The administration had cut funding for the inspection of containers, because they felt it showed a "lack of trust" in the international trading community.
It wasn't really a very big bomb, and thank goodness, not a real nuclear device, but nonetheless it contaminated some expensive real estate- Newport Beach, Palos Verdes Estates- and ultimately caused the death of 14,000 Americans.
People were especially annoyed that Disneyland had to be closed for decontamination.
And so, in the midterm elections, Republicans regained control of both the House and Senate, and the rest is history.
The impeachment proceedings against President Obama for "failure to protect and defend" were swift and nearly unanimous.
Vice President Sibelius resigned.
Newly-elected Speaker of the House, J.C. Watts, became the 45th President of the United States.
But you know the rest of the story well.
Republicans finished the war on Islamic fundamentalists, largely by aiming ICBM's at Mecca and Medina.
No Democrat has been elected President since.
Republicans have held both Houses of Congress.
History of Western Civilization and Economics are now taught in all public schools, and in English only.
Marriage is defined as one man and one woman.
And there are border fences, north and south.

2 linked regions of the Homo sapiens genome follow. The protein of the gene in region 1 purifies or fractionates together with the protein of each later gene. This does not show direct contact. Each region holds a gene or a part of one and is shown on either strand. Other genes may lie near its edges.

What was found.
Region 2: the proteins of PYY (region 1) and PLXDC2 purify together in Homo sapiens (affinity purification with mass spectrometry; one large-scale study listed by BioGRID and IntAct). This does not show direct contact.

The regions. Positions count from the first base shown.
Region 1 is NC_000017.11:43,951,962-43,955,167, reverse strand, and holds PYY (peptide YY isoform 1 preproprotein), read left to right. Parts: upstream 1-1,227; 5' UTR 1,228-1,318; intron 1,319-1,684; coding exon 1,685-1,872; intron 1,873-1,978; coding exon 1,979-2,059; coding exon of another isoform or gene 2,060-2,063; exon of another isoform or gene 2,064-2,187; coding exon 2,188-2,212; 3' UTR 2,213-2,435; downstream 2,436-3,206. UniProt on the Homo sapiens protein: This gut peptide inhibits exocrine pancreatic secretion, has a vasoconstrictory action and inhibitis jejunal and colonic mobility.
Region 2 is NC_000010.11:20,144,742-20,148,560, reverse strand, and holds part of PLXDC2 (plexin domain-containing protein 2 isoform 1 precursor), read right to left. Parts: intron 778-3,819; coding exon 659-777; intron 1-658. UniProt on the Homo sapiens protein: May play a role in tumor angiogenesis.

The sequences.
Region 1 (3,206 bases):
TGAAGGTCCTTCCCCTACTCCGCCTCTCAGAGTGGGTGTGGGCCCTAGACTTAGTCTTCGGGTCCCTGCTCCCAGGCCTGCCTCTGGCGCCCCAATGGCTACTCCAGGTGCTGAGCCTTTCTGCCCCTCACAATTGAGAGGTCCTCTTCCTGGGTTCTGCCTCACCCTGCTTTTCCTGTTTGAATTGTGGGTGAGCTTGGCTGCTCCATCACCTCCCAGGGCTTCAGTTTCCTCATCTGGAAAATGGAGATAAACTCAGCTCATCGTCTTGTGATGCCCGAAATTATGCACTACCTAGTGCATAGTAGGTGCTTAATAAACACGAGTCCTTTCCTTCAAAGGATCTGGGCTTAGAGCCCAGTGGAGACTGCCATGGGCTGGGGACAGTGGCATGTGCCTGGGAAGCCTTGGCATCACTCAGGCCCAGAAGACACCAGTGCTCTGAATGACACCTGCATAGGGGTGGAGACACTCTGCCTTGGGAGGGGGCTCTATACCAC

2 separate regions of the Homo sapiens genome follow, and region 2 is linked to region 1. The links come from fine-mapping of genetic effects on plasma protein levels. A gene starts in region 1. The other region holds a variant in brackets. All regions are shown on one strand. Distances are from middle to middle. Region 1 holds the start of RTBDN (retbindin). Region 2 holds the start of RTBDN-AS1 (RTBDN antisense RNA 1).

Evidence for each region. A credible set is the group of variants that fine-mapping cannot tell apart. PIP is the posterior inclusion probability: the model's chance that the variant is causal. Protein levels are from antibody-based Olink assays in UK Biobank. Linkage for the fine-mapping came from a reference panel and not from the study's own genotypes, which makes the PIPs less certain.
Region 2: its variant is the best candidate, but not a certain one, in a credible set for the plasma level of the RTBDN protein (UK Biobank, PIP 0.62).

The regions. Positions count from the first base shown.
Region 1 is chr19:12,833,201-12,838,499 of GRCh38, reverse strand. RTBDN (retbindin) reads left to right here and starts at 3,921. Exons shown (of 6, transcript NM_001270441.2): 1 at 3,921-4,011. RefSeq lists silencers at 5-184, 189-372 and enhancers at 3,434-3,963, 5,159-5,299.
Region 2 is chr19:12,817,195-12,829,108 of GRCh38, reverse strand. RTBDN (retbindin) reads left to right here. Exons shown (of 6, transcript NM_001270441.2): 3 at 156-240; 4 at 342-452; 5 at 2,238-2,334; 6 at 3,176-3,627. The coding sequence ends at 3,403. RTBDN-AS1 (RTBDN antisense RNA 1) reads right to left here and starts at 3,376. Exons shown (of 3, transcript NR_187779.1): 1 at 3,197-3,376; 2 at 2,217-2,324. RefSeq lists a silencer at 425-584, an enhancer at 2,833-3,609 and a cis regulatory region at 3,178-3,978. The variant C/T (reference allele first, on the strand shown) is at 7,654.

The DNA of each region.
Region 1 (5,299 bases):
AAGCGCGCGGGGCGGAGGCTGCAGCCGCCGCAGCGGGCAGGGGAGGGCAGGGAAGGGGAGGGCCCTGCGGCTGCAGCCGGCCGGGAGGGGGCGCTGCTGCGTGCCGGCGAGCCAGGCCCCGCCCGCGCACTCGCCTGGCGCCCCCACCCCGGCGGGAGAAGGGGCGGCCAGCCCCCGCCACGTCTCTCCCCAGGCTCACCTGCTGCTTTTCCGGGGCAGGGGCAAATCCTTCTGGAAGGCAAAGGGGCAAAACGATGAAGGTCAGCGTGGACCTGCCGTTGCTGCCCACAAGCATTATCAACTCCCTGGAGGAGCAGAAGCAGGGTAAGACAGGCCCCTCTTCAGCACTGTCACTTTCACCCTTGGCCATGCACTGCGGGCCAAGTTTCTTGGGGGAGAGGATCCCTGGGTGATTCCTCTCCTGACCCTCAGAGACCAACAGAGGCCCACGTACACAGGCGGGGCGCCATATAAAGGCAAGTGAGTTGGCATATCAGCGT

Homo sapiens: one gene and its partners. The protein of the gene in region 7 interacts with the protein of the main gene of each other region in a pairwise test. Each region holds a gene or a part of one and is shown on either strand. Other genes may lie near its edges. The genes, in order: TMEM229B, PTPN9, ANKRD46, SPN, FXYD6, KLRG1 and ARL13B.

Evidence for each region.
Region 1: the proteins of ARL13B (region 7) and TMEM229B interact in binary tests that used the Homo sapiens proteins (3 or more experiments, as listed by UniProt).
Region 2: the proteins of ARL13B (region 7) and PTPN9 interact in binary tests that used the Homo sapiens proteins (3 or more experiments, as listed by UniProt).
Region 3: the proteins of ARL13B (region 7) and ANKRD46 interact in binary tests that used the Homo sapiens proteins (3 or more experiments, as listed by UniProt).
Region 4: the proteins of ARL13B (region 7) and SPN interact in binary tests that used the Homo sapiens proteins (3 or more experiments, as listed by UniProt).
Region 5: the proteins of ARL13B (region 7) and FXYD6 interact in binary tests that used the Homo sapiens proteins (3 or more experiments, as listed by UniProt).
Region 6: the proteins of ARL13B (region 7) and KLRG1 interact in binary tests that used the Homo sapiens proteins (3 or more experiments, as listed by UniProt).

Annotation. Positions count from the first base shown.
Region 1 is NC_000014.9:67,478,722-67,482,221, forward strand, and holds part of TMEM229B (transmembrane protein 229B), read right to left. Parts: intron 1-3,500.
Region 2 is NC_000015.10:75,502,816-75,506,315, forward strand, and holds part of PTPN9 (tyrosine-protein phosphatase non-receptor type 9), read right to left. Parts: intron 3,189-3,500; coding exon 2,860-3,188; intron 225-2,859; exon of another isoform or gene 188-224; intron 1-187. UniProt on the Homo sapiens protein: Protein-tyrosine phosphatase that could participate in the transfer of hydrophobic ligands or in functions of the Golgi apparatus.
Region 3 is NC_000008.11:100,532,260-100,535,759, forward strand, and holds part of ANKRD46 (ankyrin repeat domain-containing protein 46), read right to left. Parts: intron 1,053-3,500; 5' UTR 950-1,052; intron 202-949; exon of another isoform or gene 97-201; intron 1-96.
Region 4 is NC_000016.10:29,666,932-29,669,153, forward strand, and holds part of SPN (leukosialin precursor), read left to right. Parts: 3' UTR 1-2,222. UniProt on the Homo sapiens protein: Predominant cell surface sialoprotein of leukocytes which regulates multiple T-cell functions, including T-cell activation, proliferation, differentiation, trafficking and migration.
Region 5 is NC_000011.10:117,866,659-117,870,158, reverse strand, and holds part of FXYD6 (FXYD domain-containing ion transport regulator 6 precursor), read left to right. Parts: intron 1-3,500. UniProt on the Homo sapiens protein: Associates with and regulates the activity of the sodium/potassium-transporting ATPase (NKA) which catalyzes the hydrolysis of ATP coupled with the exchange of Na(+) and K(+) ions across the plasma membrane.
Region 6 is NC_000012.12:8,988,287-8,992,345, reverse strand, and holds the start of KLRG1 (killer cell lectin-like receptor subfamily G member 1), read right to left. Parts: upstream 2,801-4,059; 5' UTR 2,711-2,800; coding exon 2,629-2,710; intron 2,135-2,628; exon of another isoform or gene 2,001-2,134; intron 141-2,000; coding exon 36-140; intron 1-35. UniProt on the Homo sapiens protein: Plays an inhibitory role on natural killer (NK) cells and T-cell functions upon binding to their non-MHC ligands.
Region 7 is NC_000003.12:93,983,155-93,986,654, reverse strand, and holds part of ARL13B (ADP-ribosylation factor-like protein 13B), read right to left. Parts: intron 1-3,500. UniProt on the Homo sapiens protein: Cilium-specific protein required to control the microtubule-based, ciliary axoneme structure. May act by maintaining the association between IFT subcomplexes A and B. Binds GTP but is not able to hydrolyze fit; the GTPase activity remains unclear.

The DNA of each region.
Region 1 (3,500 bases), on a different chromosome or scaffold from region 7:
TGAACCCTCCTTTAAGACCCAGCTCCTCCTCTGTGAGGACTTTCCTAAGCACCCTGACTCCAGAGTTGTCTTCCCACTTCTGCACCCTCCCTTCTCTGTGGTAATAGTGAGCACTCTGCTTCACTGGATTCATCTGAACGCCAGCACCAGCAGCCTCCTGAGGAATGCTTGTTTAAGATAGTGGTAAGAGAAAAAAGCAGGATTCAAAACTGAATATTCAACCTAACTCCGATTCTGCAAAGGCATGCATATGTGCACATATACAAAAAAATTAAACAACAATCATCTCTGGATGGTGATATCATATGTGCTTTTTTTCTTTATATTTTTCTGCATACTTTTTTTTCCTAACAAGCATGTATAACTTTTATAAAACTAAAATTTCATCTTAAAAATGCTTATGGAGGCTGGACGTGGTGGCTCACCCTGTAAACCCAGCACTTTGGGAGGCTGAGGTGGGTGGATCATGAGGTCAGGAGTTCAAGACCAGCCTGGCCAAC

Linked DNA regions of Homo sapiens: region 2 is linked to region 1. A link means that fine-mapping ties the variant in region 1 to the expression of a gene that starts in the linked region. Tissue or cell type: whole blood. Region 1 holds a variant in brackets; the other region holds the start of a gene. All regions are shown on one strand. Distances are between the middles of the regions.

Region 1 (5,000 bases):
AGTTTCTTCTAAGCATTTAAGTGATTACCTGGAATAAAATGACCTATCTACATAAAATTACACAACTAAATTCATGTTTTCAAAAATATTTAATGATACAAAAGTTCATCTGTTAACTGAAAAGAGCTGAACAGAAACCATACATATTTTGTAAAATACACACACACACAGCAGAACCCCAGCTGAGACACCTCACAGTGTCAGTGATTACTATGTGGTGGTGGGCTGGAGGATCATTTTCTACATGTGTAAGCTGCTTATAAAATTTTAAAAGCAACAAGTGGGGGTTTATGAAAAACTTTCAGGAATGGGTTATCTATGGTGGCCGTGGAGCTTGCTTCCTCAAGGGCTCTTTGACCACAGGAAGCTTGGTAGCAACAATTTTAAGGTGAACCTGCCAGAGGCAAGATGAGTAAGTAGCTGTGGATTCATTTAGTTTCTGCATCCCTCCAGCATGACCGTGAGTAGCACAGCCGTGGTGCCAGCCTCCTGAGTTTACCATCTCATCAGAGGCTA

We old codgers remember the ancient Confucian curse:
"May you live in interesting times."
Well, 2010 was an interesting year, but it was not a good year to be President."
This came from my friend Cal, I believe the author is unknown.
The New York Times has a story about a TV station in Las Vegas that is allowing product placement on the news set.
In recent weeks, anchors on the Fox affiliate in Las Vegas, KVVU, sit with cups of McDonald's iced coffee on their desks during the news-and-lifestyle portion of their morning show. The anchors rarely touch the cups.
Gannett Co., the nation's largest newspaper publisher, on Wednesday reported a 36 percent drop in second-quarter earnings as the newspaper industry's woes caused a sharp decline in revenue. Shares plunged more than 12 percent.
The 1969 Santa Barbara oil spill and the steady push to tap the potential reserves off the state's rugged coast had galvanized Californians and made opposition to offshore drilling part of the political DNA of up-and-coming figures like Pelosi.
"This is not about the Packers and who they got or who they didn't get. I get along fine with [Thompson], and I get along great with [McCarthy]. Do I agree with them all the time? No. But the bottom line is, none of that stuff affected my decision."